Pandemonium by Susan Kelly

I tried not to sneeze,
I held my nose with my blue, nitrile gloved hand
and my face grew pink and patchy purple,
my over-long fringe matted against my damp forehead
as salty droplets hung in the air
and stung my already sore, streaming eyes,
the heat generated under my mask
cocooned me in an oven-like state.The violence of the sneeze almost brought the house down,
it ripped the elastic from my left ear,
almost Van Goughing me
and then the coughing started
two meters became ten
as fellow diners stared at their lasagnes,
fearful of a side of Covid.
I was alone with my symtoms,

Vertigo kicked in then,
the loose crystals in my good ear jangled around
the café tilted everywhich way
until my stomach couldn’t stomach it,
it was a shame the mask had fallen sideways.
I laid my palms flat on the table and closed my eyes
which was a bad idea,
dizzy with the thought of it all
I worried if I’d sanitised my gloves since the last time I’d done it?

The waitress asked for my contact details,
I might have said I was otherwise inclined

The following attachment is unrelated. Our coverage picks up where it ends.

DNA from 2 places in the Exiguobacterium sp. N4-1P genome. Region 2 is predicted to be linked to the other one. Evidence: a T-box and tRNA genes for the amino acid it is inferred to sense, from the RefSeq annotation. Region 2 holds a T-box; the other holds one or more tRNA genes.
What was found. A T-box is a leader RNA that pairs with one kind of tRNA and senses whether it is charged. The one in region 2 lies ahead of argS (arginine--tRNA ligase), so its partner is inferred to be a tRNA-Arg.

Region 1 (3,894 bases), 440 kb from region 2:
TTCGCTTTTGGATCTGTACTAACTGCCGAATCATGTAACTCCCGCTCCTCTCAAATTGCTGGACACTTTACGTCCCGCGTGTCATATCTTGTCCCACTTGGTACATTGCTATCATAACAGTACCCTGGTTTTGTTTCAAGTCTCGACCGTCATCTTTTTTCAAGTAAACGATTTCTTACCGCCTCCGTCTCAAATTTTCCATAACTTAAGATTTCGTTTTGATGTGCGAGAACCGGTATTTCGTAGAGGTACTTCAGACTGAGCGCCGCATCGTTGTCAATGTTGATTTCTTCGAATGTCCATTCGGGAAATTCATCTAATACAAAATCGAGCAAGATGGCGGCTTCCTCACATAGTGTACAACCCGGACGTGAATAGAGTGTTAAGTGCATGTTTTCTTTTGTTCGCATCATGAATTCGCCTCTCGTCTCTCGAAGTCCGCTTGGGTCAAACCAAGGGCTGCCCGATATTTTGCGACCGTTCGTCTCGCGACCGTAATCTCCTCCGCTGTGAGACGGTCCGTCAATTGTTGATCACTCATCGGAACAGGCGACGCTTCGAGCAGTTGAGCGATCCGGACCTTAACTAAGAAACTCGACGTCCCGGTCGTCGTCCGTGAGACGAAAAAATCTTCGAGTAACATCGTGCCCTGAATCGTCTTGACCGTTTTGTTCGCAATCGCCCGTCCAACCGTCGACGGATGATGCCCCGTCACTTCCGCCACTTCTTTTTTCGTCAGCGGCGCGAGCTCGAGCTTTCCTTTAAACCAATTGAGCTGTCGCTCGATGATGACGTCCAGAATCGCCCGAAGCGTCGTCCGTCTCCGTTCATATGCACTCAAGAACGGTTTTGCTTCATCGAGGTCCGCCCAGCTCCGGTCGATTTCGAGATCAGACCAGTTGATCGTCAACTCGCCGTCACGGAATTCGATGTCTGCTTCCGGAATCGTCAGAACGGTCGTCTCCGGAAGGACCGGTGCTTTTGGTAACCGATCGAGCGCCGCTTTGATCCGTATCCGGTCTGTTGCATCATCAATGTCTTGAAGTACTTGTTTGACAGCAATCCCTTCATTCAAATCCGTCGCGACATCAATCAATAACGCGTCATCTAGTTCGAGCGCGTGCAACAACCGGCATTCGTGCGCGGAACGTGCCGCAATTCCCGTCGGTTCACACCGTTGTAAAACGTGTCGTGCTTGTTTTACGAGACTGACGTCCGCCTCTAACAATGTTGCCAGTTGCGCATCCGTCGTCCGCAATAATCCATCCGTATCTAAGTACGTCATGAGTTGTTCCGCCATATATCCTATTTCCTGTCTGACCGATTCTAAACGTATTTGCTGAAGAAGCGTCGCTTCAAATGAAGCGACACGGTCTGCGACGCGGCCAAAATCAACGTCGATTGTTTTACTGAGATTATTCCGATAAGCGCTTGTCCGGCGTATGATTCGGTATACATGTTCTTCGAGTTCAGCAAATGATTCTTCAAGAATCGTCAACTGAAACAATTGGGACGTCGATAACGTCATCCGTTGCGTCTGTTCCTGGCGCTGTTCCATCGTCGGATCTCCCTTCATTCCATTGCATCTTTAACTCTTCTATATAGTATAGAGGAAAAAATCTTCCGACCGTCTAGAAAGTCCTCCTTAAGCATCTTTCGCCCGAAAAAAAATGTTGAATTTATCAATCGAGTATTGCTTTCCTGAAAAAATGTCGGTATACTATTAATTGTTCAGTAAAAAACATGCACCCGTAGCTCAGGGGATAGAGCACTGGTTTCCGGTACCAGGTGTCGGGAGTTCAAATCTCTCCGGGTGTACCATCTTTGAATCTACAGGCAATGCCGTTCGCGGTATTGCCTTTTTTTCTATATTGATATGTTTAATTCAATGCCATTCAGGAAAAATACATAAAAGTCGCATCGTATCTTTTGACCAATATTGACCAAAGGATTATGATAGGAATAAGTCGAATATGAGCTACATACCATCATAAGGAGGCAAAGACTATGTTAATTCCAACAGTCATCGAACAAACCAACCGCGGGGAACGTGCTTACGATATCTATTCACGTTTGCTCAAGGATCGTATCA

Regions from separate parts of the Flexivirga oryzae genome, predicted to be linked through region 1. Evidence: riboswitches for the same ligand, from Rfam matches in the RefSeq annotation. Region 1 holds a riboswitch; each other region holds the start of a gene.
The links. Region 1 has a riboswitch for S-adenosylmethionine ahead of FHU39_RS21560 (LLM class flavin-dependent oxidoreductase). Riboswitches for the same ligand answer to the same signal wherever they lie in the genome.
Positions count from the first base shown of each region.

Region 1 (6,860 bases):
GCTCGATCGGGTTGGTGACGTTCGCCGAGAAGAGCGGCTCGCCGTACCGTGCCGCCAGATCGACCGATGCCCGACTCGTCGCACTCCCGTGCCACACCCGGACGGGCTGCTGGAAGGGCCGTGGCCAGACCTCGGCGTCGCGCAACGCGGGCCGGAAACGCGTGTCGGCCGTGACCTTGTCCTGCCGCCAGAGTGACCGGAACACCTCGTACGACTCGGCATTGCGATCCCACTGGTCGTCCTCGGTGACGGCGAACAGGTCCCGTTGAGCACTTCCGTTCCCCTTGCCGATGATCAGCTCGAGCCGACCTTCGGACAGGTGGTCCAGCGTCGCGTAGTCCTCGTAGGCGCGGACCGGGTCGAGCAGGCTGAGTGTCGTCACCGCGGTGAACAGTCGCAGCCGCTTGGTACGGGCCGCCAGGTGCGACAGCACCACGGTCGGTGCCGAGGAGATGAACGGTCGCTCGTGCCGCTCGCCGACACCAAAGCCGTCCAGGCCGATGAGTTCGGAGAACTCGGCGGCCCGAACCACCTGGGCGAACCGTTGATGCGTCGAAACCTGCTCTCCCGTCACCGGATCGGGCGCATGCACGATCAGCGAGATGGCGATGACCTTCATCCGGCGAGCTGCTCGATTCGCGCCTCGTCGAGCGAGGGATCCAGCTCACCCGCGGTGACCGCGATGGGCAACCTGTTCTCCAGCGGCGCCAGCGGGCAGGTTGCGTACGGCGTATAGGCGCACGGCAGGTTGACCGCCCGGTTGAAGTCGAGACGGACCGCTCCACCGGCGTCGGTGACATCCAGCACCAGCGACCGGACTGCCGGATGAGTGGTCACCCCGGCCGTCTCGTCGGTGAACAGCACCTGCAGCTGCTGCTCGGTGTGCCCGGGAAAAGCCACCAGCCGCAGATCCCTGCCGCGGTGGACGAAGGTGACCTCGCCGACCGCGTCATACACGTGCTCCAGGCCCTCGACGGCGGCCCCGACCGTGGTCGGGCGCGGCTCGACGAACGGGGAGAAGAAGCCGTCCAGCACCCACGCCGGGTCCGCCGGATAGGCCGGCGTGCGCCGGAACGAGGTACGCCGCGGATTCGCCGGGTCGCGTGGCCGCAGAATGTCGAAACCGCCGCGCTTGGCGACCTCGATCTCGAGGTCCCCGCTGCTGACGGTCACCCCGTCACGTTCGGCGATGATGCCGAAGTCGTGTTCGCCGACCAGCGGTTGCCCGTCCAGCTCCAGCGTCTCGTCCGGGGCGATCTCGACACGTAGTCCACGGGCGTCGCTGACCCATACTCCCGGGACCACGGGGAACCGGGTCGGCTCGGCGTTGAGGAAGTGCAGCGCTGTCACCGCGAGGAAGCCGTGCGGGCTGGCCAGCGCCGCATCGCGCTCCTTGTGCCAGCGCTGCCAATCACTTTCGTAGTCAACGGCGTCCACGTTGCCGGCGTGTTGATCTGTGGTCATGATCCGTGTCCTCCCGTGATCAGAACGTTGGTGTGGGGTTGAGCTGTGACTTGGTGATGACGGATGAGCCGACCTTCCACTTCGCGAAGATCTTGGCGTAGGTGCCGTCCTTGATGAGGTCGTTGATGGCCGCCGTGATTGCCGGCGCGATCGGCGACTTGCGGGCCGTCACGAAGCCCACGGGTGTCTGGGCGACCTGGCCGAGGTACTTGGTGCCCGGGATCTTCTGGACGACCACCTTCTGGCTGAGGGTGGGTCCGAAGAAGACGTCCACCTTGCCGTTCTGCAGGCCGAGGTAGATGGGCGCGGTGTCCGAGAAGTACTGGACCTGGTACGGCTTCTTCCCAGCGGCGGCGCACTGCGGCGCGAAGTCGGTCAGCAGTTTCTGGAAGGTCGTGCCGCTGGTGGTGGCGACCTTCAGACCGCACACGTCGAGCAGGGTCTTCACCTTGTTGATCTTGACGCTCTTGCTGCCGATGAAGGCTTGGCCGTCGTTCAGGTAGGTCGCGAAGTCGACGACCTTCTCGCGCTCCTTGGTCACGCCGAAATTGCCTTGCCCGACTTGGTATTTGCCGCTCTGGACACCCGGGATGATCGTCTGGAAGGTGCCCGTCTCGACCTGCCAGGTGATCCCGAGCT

if I had been inclined and if she had stuck around
but she left quickly,
slipping the bill on the very edge of the table.
I rooted in my bag for an antihistamine
and when my bout of hay fever subsided
I paid up and left them all reeling.

Susan Kelly is from Westport, Co Mayo. Her work has appeared in Cyphers, Poetry Ireland Review, The Stony Thursday Book, Crannóg, Revival, Abridged, The London Magazine, Boyne Berries, The Weary Blues, Burning Bush 2, and was short-listed for the Writing Spirit Award 2010. She was a featured reader at Over the Edge in Galway 2011, shortlisted for the Over the Edge New Writer of the Year 2013 and longlisted for the 2014 WOW award. Featured poet on Poethead and commended for Fool for Poetry Nov 2019.

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